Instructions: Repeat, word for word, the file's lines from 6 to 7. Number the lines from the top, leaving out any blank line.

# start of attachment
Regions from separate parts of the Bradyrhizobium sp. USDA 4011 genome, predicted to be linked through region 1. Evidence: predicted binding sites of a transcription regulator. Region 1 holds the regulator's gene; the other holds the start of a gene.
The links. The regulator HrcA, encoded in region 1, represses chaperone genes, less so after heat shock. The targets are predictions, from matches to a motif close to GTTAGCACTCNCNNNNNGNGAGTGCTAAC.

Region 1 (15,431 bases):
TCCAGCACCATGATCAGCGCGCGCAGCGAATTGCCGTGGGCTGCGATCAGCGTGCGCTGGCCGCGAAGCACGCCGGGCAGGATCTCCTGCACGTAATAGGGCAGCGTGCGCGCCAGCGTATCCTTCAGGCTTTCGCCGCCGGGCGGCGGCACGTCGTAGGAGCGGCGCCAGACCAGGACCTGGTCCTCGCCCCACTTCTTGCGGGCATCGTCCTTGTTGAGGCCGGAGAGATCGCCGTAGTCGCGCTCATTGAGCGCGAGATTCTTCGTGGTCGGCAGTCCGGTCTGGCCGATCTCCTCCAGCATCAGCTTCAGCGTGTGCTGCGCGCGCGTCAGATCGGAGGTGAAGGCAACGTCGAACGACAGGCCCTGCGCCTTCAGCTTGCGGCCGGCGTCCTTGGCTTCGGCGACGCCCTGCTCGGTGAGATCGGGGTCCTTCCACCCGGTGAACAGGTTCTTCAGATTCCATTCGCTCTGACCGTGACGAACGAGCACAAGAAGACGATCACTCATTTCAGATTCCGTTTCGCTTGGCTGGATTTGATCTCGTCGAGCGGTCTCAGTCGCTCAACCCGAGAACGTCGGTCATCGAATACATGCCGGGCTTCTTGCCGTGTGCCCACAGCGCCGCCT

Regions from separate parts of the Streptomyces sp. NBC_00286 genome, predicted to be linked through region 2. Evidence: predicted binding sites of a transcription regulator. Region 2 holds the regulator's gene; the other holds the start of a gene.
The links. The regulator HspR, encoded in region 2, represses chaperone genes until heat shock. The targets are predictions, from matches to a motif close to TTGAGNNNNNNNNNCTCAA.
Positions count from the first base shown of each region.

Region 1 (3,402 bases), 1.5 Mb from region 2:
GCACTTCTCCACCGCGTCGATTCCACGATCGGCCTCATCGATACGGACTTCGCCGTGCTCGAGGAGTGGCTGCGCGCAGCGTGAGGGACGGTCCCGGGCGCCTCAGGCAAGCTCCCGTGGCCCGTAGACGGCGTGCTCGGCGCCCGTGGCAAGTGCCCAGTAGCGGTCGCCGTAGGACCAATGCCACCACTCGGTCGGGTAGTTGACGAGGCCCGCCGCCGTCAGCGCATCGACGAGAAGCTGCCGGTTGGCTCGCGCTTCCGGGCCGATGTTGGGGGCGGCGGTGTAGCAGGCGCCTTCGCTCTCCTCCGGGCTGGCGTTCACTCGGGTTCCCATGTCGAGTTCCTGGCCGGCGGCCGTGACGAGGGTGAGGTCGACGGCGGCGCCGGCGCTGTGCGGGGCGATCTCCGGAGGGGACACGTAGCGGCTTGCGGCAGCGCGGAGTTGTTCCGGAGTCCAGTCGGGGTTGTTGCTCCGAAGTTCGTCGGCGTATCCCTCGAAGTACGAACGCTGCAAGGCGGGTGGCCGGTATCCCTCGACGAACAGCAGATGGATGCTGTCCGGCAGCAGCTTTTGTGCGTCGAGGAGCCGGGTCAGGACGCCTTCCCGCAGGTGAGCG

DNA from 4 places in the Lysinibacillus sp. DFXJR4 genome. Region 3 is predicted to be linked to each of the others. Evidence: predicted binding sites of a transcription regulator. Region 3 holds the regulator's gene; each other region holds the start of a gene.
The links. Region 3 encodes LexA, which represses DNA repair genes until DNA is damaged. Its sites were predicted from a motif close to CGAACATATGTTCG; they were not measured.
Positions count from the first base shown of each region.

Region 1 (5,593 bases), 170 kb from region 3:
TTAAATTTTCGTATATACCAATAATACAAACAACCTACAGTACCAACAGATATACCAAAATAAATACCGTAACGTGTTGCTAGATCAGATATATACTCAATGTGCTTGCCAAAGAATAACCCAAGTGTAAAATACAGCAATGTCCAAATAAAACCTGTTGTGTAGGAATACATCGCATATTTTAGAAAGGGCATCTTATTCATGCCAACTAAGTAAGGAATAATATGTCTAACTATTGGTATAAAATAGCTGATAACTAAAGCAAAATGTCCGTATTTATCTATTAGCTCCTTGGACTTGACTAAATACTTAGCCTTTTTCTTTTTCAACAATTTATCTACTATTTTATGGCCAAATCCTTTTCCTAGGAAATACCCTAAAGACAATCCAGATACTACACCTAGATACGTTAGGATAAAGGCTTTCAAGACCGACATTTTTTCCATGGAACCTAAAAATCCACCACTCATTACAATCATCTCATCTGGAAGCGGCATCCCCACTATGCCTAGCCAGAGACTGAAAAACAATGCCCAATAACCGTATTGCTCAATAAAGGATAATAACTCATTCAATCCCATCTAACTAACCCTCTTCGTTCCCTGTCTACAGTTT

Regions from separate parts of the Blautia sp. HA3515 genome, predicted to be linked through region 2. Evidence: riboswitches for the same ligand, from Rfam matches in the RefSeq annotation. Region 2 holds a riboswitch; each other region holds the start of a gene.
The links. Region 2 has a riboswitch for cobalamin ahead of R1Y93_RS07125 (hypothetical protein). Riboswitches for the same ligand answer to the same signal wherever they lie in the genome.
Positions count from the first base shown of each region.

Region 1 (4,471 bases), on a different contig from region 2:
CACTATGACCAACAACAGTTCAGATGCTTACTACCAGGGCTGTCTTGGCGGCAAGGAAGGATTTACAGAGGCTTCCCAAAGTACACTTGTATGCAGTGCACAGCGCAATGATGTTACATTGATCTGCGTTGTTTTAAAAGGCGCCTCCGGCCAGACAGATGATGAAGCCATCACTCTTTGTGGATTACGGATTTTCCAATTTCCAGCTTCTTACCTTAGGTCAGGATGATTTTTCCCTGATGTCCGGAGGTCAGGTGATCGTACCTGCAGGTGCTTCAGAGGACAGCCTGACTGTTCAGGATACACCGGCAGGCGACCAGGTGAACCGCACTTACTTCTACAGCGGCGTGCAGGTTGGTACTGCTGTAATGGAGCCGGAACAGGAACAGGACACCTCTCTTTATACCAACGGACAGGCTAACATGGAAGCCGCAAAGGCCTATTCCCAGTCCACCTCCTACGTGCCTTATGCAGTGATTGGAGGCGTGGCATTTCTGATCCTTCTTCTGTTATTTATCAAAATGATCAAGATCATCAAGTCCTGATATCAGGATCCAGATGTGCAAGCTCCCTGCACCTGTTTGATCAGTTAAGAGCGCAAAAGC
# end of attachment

The links. The regulator HspR, encoded in region 2, represses chaperone genes until heat shock. The targets are predictions, from matches to a motif close to TTGAGNNNNNNNNNCTCAA.
Positions count from the first base shown of each region.